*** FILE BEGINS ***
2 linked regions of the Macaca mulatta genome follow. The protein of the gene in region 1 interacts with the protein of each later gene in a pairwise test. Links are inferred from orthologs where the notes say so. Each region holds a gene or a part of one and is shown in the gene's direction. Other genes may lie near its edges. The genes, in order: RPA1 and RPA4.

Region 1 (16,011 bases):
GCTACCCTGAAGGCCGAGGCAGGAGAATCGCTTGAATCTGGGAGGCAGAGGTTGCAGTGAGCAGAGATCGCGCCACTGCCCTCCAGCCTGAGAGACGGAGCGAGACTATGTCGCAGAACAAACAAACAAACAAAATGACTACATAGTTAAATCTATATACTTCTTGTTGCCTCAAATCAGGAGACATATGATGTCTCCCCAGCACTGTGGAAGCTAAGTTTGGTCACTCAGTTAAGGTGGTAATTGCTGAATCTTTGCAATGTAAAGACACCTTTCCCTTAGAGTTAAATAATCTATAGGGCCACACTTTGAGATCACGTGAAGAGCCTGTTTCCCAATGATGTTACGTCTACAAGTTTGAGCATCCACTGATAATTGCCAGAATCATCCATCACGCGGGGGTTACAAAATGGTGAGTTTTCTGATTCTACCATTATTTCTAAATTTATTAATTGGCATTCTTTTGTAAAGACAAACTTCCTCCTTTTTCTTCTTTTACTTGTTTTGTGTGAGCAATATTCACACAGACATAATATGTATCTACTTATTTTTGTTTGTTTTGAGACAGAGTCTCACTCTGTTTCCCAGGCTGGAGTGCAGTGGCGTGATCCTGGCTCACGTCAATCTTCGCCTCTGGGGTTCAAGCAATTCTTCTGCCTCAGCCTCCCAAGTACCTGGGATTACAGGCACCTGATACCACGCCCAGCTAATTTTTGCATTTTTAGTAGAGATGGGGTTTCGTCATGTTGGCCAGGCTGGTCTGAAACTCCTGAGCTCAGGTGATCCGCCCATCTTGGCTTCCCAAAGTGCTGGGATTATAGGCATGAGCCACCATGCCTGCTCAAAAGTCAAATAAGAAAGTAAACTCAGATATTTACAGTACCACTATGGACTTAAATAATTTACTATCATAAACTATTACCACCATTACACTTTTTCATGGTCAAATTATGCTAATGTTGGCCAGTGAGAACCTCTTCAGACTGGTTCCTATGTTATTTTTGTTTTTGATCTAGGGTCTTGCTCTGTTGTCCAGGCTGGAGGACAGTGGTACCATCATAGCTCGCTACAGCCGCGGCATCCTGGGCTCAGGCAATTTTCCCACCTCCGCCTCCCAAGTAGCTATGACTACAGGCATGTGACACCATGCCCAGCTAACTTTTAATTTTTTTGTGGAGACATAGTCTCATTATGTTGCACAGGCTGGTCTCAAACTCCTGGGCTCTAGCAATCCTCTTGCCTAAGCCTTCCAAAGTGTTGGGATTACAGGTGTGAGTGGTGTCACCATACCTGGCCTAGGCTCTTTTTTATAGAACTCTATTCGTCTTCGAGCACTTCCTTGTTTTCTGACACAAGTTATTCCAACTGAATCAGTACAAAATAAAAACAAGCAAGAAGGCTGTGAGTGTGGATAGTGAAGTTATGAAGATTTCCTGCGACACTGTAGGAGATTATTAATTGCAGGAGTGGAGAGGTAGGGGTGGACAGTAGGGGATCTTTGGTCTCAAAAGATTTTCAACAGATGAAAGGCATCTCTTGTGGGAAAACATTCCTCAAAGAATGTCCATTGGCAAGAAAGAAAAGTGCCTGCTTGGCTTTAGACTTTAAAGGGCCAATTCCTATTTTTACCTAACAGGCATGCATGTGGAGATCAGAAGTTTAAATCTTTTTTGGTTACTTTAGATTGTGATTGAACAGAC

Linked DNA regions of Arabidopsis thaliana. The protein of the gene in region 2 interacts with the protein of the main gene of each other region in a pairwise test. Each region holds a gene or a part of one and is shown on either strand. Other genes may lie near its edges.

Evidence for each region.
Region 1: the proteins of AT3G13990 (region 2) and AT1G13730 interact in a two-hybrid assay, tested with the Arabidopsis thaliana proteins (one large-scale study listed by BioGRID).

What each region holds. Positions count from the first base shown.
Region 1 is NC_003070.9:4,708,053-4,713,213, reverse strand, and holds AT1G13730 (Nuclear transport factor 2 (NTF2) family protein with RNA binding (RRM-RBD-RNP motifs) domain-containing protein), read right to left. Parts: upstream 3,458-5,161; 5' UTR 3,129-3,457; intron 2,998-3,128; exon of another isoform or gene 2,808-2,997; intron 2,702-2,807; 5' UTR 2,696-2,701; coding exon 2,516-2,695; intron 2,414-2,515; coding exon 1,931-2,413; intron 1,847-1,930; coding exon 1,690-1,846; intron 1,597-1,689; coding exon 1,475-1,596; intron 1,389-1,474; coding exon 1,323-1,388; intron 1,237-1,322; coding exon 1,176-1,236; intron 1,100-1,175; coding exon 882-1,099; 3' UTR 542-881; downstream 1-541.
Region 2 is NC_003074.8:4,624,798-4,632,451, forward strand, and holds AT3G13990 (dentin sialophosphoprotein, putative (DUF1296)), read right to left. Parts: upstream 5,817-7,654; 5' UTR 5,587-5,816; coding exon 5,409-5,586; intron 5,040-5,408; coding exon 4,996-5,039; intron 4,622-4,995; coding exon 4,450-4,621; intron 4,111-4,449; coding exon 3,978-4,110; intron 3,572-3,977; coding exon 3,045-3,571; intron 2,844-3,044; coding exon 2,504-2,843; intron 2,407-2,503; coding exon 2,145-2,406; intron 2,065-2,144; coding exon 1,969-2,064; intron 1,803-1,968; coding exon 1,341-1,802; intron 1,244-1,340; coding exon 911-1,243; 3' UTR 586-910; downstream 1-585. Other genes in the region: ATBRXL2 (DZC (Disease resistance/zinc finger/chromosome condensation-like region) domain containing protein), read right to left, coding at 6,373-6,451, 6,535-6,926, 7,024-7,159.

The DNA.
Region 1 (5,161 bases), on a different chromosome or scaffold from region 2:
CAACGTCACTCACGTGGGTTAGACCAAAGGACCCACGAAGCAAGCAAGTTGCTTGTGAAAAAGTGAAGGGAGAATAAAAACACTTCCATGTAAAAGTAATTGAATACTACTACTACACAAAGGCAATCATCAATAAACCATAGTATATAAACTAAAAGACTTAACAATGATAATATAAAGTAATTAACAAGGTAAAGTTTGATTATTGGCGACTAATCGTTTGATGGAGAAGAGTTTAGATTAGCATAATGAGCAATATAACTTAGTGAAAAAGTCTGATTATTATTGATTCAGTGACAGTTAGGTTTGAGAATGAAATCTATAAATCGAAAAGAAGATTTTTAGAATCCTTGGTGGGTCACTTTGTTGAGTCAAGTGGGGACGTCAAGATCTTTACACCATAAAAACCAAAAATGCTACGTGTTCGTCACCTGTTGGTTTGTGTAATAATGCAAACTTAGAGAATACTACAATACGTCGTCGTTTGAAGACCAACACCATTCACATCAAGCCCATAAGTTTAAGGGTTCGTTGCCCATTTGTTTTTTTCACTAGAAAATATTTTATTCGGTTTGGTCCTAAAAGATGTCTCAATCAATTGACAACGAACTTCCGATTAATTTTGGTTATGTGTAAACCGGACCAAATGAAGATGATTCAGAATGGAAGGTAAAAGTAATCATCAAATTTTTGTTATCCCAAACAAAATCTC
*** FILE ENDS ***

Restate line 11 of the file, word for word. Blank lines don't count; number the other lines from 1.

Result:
Region 1 (5,161 bases), on a different chromosome or scaffold from region 2: